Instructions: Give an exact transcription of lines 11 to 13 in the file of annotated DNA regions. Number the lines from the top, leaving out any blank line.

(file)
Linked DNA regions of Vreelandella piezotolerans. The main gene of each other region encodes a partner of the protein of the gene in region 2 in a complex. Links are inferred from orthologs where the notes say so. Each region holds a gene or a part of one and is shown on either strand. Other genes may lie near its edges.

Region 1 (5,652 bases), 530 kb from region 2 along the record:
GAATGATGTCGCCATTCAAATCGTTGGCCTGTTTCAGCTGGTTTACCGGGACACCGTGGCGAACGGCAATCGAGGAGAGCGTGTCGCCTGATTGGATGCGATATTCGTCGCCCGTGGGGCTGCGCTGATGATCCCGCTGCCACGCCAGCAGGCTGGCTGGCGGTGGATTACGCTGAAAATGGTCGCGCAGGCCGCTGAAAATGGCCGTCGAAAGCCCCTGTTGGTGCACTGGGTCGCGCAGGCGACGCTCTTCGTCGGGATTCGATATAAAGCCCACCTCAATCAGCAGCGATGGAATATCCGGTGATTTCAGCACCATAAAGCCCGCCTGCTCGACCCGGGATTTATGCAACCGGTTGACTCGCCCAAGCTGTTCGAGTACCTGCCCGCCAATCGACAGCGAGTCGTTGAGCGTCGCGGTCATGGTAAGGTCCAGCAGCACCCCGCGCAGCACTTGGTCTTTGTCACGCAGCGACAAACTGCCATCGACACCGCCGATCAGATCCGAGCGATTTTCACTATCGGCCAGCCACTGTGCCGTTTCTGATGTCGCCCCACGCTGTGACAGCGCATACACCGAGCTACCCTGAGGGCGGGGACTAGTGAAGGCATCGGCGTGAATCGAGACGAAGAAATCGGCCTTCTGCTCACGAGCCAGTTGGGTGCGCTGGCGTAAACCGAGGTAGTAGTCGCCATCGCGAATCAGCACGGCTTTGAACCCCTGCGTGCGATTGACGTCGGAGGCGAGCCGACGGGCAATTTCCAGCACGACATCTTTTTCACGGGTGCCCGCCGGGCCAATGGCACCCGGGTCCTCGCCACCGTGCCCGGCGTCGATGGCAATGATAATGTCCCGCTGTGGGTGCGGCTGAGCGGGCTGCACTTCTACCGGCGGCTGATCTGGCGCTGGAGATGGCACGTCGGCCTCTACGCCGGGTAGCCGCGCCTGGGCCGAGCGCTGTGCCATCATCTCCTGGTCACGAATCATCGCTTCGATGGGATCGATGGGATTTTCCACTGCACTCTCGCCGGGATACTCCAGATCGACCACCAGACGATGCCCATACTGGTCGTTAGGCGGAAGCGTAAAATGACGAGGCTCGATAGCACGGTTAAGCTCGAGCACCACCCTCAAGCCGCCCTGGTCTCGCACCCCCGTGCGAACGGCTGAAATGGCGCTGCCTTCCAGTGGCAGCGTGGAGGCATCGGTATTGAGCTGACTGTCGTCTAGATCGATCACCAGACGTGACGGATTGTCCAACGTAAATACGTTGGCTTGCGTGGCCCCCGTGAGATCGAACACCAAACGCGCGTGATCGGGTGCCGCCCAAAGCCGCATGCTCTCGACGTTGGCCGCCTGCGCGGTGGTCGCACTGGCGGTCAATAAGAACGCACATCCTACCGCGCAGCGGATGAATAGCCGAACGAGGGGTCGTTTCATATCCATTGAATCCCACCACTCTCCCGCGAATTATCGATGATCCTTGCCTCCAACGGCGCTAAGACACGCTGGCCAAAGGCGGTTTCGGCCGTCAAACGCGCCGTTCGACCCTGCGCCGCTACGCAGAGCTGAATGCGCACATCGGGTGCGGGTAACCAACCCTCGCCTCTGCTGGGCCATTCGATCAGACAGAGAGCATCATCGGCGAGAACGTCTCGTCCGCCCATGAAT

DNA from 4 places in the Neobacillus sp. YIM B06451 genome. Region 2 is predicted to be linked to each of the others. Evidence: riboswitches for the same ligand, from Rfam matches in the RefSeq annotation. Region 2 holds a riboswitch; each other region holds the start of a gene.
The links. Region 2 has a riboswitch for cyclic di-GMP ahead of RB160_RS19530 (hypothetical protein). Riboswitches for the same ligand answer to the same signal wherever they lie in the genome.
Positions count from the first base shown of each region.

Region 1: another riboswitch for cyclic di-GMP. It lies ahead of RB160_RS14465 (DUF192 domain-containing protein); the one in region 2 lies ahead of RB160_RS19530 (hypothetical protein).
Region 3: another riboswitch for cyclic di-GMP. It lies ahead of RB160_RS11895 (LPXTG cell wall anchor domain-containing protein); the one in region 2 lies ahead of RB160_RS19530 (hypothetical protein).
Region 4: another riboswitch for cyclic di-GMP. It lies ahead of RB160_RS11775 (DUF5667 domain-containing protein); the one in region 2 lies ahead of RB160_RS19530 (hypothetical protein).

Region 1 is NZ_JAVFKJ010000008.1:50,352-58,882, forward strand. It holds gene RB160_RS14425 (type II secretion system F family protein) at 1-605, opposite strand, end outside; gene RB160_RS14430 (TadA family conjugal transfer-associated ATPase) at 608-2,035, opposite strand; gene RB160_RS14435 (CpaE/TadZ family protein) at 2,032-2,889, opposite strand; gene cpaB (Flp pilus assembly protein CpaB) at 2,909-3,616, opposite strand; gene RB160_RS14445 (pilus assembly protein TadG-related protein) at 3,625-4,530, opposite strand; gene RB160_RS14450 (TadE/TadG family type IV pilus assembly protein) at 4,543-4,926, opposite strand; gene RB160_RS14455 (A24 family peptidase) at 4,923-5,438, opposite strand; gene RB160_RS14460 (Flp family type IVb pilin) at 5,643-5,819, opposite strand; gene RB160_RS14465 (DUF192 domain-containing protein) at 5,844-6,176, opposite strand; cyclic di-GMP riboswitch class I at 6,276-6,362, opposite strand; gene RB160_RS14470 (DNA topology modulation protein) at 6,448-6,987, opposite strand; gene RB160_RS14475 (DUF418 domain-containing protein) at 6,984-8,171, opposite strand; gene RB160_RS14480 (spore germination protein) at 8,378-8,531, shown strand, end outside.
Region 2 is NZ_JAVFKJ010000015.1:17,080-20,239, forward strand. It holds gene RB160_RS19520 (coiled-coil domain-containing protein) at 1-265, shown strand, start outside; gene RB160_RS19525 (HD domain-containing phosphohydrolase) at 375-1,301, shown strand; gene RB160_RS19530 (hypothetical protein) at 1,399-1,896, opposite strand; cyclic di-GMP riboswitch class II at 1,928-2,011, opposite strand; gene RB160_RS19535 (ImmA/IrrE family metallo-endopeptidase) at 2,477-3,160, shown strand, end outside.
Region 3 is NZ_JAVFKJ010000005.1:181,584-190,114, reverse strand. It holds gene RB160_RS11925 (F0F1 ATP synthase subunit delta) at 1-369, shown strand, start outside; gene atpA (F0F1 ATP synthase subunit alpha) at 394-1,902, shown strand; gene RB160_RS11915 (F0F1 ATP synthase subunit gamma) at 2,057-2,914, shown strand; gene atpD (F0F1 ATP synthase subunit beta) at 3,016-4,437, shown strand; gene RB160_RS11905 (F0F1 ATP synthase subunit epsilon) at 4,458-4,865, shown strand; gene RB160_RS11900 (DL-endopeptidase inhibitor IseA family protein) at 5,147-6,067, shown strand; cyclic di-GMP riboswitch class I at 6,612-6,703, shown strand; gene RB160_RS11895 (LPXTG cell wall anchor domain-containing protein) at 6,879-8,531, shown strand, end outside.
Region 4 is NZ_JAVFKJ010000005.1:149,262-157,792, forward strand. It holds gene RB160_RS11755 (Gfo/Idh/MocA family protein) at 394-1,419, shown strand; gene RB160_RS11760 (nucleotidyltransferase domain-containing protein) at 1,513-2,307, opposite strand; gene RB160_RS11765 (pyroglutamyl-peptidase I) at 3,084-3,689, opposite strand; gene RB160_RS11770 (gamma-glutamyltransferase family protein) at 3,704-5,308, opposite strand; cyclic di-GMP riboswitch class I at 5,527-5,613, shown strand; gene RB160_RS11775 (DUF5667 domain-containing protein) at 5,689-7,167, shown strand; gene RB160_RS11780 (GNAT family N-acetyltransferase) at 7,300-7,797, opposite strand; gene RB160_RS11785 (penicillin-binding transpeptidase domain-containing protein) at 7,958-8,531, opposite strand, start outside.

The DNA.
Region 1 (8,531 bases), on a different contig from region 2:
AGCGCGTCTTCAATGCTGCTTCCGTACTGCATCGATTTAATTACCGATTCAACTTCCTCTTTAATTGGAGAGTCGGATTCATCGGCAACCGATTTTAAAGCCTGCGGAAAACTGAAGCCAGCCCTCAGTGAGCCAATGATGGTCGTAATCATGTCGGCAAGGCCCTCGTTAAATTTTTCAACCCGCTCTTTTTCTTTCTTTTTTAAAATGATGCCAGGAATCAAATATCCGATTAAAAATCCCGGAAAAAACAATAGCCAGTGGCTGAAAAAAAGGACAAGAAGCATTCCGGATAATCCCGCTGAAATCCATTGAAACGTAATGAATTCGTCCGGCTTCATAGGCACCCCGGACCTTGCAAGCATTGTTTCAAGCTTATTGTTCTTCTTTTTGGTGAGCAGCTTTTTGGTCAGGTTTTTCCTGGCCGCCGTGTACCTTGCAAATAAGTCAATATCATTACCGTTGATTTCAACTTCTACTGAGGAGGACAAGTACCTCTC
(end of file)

Region 2 is NZ_JAVFKJ010000015.1:17,080-20,239, forward strand. It holds gene RB160_RS19520 (coiled-coil domain-containing protein) at 1-265, shown strand, start outside; gene RB160_RS19525 (HD domain-containing phosphohydrolase) at 375-1,301, shown strand; gene RB160_RS19530 (hypothetical protein) at 1,399-1,896, opposite strand; cyclic di-GMP riboswitch class II at 1,928-2,011, opposite strand; gene RB160_RS19535 (ImmA/IrrE family metallo-endopeptidase) at 2,477-3,160, shown strand, end outside.
Region 3 is NZ_JAVFKJ010000005.1:181,584-190,114, reverse strand. It holds gene RB160_RS11925 (F0F1 ATP synthase subunit delta) at 1-369, shown strand, start outside; gene atpA (F0F1 ATP synthase subunit alpha) at 394-1,902, shown strand; gene RB160_RS11915 (F0F1 ATP synthase subunit gamma) at 2,057-2,914, shown strand; gene atpD (F0F1 ATP synthase subunit beta) at 3,016-4,437, shown strand; gene RB160_RS11905 (F0F1 ATP synthase subunit epsilon) at 4,458-4,865, shown strand; gene RB160_RS11900 (DL-endopeptidase inhibitor IseA family protein) at 5,147-6,067, shown strand; cyclic di-GMP riboswitch class I at 6,612-6,703, shown strand; gene RB160_RS11895 (LPXTG cell wall anchor domain-containing protein) at 6,879-8,531, shown strand, end outside.
Region 4 is NZ_JAVFKJ010000005.1:149,262-157,792, forward strand. It holds gene RB160_RS11755 (Gfo/Idh/MocA family protein) at 394-1,419, shown strand; gene RB160_RS11760 (nucleotidyltransferase domain-containing protein) at 1,513-2,307, opposite strand; gene RB160_RS11765 (pyroglutamyl-peptidase I) at 3,084-3,689, opposite strand; gene RB160_RS11770 (gamma-glutamyltransferase family protein) at 3,704-5,308, opposite strand; cyclic di-GMP riboswitch class I at 5,527-5,613, shown strand; gene RB160_RS11775 (DUF5667 domain-containing protein) at 5,689-7,167, shown strand; gene RB160_RS11780 (GNAT family N-acetyltransferase) at 7,300-7,797, opposite strand; gene RB160_RS11785 (penicillin-binding transpeptidase domain-containing protein) at 7,958-8,531, opposite strand, start outside.